Qualifications for this fellowship include a doctoral  degree in psychology, engagement with public sector mental health, a defined interest in health psychology, willingness to learn how to develop programs, and the personal qualities of flexibility and good collaboration skills.

Child and Adolescent Acute Services
This fellowship consists of rotations within Cambridge Health Alliance which may include the Child Assessment Unit (CAU), the Adolescent Assessment Unit (AAU), and Psychiatric Emergency Services at the Cambridge Hospital campus. The CAU is a 13 bed locked inpatient unit serving children ages 3-13 located at the Cambridge campus. The AAU is an 18 bed locked inpatient unit serving adolescents ages 12-18, located at the Somerville campus. Both units have a patient population that is quite diverse ethnically and diagnostically, and operate within a collaborative interdisciplinary team framework. In 2003, the CAU earned the Gold Achievement Award from the American Psychiatric Association for its innovative practices in eliminating seclusion and restraint, developing compassionate ways of dealing with children's anger, and partnering with families. Psychodynamic, cognitive-behavioral, and family systems approaches are emphasized. The AAU employs a similar model of care that is tailored to the adolescent population and also offers training in an adolescent inpatient DBT group.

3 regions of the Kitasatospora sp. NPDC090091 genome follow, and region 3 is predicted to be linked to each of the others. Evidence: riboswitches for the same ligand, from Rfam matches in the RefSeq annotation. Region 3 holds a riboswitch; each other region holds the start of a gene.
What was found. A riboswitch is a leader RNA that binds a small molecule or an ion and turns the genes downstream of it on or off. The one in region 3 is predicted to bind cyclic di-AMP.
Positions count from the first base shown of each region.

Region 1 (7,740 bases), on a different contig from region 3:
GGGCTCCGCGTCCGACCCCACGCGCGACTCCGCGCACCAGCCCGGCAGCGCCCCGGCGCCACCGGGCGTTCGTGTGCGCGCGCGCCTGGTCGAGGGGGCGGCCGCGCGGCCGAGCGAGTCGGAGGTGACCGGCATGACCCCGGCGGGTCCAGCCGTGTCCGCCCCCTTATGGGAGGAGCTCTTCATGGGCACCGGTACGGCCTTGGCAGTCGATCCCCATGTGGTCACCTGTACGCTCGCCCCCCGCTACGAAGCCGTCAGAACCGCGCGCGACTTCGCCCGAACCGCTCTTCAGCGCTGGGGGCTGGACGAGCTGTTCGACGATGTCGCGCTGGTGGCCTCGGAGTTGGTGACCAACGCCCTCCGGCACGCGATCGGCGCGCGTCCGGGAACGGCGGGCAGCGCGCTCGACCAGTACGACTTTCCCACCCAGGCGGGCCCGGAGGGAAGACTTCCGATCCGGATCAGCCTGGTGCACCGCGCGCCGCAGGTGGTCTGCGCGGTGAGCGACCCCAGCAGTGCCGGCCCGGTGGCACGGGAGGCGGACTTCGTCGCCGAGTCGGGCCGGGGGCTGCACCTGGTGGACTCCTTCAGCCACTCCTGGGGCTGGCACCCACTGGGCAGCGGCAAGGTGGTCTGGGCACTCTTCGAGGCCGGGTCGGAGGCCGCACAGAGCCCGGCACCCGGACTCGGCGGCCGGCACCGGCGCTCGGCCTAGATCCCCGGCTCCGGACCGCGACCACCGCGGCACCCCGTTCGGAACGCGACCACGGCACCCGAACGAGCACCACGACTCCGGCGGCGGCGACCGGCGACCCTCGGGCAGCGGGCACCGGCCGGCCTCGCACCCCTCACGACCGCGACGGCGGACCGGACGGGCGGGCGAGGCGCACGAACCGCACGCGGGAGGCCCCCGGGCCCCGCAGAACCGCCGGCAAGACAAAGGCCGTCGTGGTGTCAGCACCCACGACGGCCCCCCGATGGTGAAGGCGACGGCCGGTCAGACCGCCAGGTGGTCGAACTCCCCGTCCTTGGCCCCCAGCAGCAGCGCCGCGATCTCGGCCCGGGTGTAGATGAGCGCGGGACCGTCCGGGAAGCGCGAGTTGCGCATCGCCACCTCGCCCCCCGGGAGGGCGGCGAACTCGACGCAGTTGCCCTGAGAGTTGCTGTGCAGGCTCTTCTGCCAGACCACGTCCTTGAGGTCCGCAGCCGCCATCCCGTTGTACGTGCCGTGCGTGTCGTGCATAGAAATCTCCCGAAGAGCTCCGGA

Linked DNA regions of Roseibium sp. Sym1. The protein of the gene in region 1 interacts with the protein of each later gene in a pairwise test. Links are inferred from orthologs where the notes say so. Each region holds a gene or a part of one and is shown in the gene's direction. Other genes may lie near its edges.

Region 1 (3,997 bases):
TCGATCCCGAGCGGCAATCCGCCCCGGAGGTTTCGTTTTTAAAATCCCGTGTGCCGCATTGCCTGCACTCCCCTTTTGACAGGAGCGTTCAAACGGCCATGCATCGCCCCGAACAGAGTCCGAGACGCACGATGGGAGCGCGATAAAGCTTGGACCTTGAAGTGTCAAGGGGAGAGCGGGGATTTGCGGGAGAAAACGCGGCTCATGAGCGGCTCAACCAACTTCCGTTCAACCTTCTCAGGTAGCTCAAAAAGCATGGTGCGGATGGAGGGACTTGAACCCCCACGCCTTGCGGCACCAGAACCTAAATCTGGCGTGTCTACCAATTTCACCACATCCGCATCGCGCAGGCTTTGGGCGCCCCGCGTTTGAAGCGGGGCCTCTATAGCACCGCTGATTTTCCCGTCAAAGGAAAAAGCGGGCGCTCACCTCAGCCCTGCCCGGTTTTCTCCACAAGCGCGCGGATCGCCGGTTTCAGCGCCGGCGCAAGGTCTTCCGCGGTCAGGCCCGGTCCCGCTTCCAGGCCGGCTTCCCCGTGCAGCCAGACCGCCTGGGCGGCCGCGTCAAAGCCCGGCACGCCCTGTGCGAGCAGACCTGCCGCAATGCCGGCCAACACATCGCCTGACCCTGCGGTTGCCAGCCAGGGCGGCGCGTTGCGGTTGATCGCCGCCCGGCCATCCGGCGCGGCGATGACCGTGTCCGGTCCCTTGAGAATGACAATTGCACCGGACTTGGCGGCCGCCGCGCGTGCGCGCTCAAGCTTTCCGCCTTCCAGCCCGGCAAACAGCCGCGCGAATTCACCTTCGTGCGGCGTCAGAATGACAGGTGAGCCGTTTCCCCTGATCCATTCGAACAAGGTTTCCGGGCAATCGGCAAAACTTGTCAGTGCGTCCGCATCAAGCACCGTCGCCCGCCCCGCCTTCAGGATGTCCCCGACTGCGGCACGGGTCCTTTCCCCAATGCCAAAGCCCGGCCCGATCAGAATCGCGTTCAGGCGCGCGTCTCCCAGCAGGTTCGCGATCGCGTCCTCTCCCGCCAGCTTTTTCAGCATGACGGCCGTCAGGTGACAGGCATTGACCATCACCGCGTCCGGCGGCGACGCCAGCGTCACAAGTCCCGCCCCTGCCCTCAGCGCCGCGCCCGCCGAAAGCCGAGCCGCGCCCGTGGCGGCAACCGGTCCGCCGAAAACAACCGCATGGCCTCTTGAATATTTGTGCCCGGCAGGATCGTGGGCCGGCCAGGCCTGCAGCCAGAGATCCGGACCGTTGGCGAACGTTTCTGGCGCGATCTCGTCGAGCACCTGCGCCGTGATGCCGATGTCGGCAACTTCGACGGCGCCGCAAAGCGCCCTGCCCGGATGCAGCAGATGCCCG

Psychology Fellows receive training in assessment, treatment planning, and treatment with children and adolescents, within the context of intensive assessment units. During the inpatient rotations, fellows gain experience working with children and adolescents in individual, family, and group therapy. Our trainees also work with collateral service providers (e.g. DSS, DMH, schools, outpatient treatment teams). Additionally, psychology fellows conduct psychological testing batteries, write reports with supervision, and gain experience giving testing feedback to patients, families, and referring clinicians. Fellows also receive training in Psychiatric Emergency Services at the Cambridge campus. During the emergency rotation, fellows perform evaluations of children, adolescents, and adults, with a focus on pervasive developmental disorders. Throughout the year, fellows receive individual supervision, and participate in Clinical Case Conferences and ongoing seminars, including Psychological Assessment of Children and Adolescents and a family treatment seminar.

Program for Psychotherapy
This fellowship offers long-term psychodynamic psychotherapy of adult outpatients. The Program for Psychotherapy is a multidisciplinary training program that includes advanced fellows in psychiatry and social work as well as psychology. Fellows receive intensive individual supervision in psychodynamic treatment and group supervision by a psychoanalyst, and they attend  reading seminars in Theory and Technique of Psychoanalytic Treatment and Object Relations and Psychoanalytic Theories. The fellowship also includes five hours of research time on the PFP's psychodynamic psychotherapy outcome study. and once monthly case conferences, presentations by a senior faculty clinician, and in-service trainings.